MEXICO CITY – Less than two years into Enrique Peña Nieto’s presidency, Mexico is implementing an ambitious structural-reform package designed to lift its economy out of a multi-decade low-growth trap and create new opportunities for its citizens. The reforms involve restructuring economic sectors once deemed politically untouchable, and are backed by constitutional amendments and a bold legislative agenda.
Indeed, thanks to the “Pact for Mexico,” much of this agenda has the support not only of Peña Nieto’s government, but also of the two main opposition parties. This unique arrangement soon will be tested as the reforms begin to bite, and the outcome could have important and lasting consequences for efforts to implement structural reforms elsewhere around the world.
Such reforms are never easy to initiate and are usually difficult to complete. Politicians advocate them when they are in opposition, but rarely embrace and sustain them when in government. The reason is simple: front-loaded costs and back-loaded benefits make structural reforms politically perilous.
Governments that do embark on structural reform often find it frustrating to wait for that often-elusive “critical mass” of revitalized sectors to materialize; and economists find it very difficult to predict the timing and magnitude of the growth liftoff that should follow. Complicating matters further, the inevitability of unanticipated developments, whether homegrown or external in origin, means that course corrections often are needed.
As a result, there are only a few good historical examples – including China, Poland, and South Korea – of successful structural reforms. And many dismiss countries that succeed as “special” or “unique” – and thus of little value as a model for other countries to emulate.
Against this background, it is fascinating to observe what is happening in Mexico. The “why,” “how,” and “what” of the country’s ambitious structural-reform efforts could – and should – have important signaling effects around the world.
Mexican officials are the first to point out their country’s relatively poor economic performance over the last 33 years. Average annual growth, at only 2.4%, is well below what is needed and possible for a country with such enormous human and natural endowments, a prime location on the United States’ doorstep, and considerable catch-up potential. Moreover, Mexico’s growth record is far inferior to that of some other countries that started with a lot less and yet leap-frogged it (and other Latin American economies).
Policymakers could easily dodge responsibility for Mexico’s middling performance by hiding behind the various emerging-market crises, Latin America’s “lost decade,” and the impact of the 2008 global financial crisis and the subsequent Great Recession. But Mexico’s officials are not looking for excuses. Instead, they point to domestic indicators showing poor productivity and competitiveness, both over time and relative to other countries. They also note that Mexico’s impressive accomplishments in terms of macroeconomic stabilization, while necessary, have not proved sufficient to unleash the country’s growth potential.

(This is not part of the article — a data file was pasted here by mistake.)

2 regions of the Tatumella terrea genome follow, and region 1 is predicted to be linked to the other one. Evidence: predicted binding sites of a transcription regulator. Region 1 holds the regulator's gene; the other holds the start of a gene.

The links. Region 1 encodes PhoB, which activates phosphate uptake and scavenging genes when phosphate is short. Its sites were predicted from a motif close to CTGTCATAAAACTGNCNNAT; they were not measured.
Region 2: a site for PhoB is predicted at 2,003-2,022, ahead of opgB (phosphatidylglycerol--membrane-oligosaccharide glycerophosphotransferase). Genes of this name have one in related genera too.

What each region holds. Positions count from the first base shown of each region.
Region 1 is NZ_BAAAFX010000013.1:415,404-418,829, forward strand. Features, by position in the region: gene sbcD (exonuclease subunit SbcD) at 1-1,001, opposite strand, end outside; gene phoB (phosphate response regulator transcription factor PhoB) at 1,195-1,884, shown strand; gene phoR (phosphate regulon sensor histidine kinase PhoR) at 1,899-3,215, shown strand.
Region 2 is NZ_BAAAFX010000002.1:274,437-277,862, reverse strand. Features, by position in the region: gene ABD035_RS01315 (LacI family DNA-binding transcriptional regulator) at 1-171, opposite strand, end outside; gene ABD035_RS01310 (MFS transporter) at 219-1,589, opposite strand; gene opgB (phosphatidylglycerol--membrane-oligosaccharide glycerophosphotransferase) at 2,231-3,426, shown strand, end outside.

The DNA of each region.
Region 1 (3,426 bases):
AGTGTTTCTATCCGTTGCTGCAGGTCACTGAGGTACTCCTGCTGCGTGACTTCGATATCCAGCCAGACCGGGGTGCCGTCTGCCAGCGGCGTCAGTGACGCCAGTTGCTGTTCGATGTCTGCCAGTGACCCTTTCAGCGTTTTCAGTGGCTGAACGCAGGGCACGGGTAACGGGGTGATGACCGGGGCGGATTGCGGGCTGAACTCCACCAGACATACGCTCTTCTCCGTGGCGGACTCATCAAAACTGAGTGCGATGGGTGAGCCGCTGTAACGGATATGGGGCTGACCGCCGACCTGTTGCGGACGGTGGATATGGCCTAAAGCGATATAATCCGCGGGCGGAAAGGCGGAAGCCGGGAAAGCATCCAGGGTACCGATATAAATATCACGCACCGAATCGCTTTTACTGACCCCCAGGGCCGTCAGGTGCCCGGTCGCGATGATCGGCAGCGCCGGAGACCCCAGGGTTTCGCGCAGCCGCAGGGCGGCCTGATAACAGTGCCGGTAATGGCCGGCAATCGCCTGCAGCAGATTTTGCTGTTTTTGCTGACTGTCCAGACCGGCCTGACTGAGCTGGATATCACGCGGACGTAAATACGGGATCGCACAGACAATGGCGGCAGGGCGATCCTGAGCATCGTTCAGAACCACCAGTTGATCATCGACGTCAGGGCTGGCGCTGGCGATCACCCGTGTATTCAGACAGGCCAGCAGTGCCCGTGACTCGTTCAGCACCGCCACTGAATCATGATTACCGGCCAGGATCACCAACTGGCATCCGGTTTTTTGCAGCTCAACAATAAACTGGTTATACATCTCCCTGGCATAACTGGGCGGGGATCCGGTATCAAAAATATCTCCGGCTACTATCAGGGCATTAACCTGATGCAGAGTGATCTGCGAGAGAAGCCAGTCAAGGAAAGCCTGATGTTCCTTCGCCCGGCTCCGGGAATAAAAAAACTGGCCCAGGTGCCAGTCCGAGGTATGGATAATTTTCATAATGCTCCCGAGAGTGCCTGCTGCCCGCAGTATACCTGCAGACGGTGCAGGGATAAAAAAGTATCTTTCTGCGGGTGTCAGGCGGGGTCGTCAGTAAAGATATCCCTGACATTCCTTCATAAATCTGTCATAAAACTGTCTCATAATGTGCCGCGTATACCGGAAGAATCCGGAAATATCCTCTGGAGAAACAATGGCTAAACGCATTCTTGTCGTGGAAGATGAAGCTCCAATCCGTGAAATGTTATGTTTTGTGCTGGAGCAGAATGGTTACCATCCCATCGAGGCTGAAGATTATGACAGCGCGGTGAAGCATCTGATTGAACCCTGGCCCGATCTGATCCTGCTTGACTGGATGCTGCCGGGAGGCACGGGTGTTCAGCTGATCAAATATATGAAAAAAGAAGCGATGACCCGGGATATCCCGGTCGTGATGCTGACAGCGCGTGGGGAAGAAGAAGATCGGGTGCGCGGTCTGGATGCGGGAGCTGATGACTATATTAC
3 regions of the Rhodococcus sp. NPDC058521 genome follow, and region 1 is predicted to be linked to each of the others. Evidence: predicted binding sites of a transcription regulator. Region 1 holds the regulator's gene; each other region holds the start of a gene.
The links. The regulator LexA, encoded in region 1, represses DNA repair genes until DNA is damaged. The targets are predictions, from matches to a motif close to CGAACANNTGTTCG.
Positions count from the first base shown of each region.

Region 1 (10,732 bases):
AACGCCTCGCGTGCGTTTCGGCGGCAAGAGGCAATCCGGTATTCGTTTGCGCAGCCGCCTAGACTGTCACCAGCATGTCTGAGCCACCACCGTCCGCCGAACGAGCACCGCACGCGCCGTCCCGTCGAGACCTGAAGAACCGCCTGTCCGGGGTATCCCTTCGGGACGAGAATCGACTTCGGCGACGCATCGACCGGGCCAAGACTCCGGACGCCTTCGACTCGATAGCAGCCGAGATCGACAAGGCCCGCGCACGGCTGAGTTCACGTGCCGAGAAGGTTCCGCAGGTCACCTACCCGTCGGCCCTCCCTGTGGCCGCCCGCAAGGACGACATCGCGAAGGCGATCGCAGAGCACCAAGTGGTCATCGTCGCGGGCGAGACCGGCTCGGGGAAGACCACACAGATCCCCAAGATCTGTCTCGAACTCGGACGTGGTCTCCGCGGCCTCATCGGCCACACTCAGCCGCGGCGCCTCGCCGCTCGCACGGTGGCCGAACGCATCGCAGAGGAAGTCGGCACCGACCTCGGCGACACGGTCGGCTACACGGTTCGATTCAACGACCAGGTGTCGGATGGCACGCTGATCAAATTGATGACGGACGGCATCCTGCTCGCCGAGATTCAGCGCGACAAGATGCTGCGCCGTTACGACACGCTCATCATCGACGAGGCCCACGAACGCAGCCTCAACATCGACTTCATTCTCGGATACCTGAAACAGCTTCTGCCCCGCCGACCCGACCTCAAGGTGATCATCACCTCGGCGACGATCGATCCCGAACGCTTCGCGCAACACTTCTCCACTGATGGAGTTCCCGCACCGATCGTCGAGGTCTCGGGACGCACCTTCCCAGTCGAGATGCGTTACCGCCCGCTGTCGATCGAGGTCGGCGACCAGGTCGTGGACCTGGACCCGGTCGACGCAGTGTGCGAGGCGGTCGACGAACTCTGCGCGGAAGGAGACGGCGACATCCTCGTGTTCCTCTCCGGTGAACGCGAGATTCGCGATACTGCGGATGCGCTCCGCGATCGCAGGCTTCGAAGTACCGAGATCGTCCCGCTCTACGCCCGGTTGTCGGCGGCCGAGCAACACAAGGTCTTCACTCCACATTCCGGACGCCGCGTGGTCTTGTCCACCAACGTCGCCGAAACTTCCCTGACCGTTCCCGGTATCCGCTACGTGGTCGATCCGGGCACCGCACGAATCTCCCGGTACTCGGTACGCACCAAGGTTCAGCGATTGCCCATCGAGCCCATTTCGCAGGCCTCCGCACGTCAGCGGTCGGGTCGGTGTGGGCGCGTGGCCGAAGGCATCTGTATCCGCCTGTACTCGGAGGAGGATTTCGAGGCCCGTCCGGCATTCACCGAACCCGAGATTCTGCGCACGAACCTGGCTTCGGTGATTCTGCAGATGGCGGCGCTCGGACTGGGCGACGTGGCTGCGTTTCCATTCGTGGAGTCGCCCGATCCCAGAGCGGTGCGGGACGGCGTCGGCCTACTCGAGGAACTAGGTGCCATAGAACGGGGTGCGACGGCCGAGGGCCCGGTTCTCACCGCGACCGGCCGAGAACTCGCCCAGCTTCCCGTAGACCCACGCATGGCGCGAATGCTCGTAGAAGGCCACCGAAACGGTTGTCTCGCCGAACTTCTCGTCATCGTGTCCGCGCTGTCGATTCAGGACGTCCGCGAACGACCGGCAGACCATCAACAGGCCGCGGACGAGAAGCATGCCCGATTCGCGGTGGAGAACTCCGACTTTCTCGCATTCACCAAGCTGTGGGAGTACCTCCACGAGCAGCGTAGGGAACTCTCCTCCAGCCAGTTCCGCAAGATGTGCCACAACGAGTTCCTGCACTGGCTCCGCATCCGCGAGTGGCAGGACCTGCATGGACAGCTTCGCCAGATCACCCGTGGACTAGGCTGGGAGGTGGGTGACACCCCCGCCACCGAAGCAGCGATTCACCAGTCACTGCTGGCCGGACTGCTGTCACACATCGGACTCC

Yes, Mexico has built strong domestic and foreign financial buffers, put its fiscal house in order, opened up its economy to the outside world, and concluded many free-trade arrangements, led by the North American Free Trade Agreement. But now the time has come to build on this progress by simultaneously reforming five large and influential sectors: education, energy, finance, telecommunications, and the labor market. And Peña Nieto’s government has worked hard – and successfully – in recent months to adopt the necessary constitutional amendments and enact initial legislation.
At least three of these areas – education, energy, and the labor market – were long deemed untouchable or nearly so. Indeed, I remember my own experience in Mexico in the late 1980s and early 1990s, when I was part of the International Monetary Fund’s team working with officials there to assist with the country’s recovery from the Latin American debt crisis. Any mention of energy reforms was met with immediate resistance, including references to national sovereignty and constitutional protections.
Today, Mexico is seeking long-term foreign investors to support ambitious and comprehensive reform efforts, with foreign participation particularly important for infrastructure investments in telecom networks, toll roads, gas pipelines, and, down the road, the oil sector.
All of this is anchored by a clear political mandate, as well as by Peña Nieto’s stated personal commitment to overcome three decades of inadequate growth and productivity deficits. Given the possibility of a domestic political backlash, the inherent complexities of implementing a multi-dimensional reform package, and the cyclical headwinds implied by still-sluggish growth in the US (which accounts for roughly 80% of exports), Mexico may need both anchors if it is to sustain reform momentum. Fortunately, the government has room for countercyclical policy, and has already responded with more accommodating fiscal and monetary policies.
Mexico has a good chance to realize its impressive structural-reform agenda. Doing so would give the rest of the world an important example of how such programs can be designed and implemented for the long term, thereby enabling a critical mass of strong sectors – and thus faster growth and greater prosperity – to be achieved and citizens’ legitimate aspirations to be met.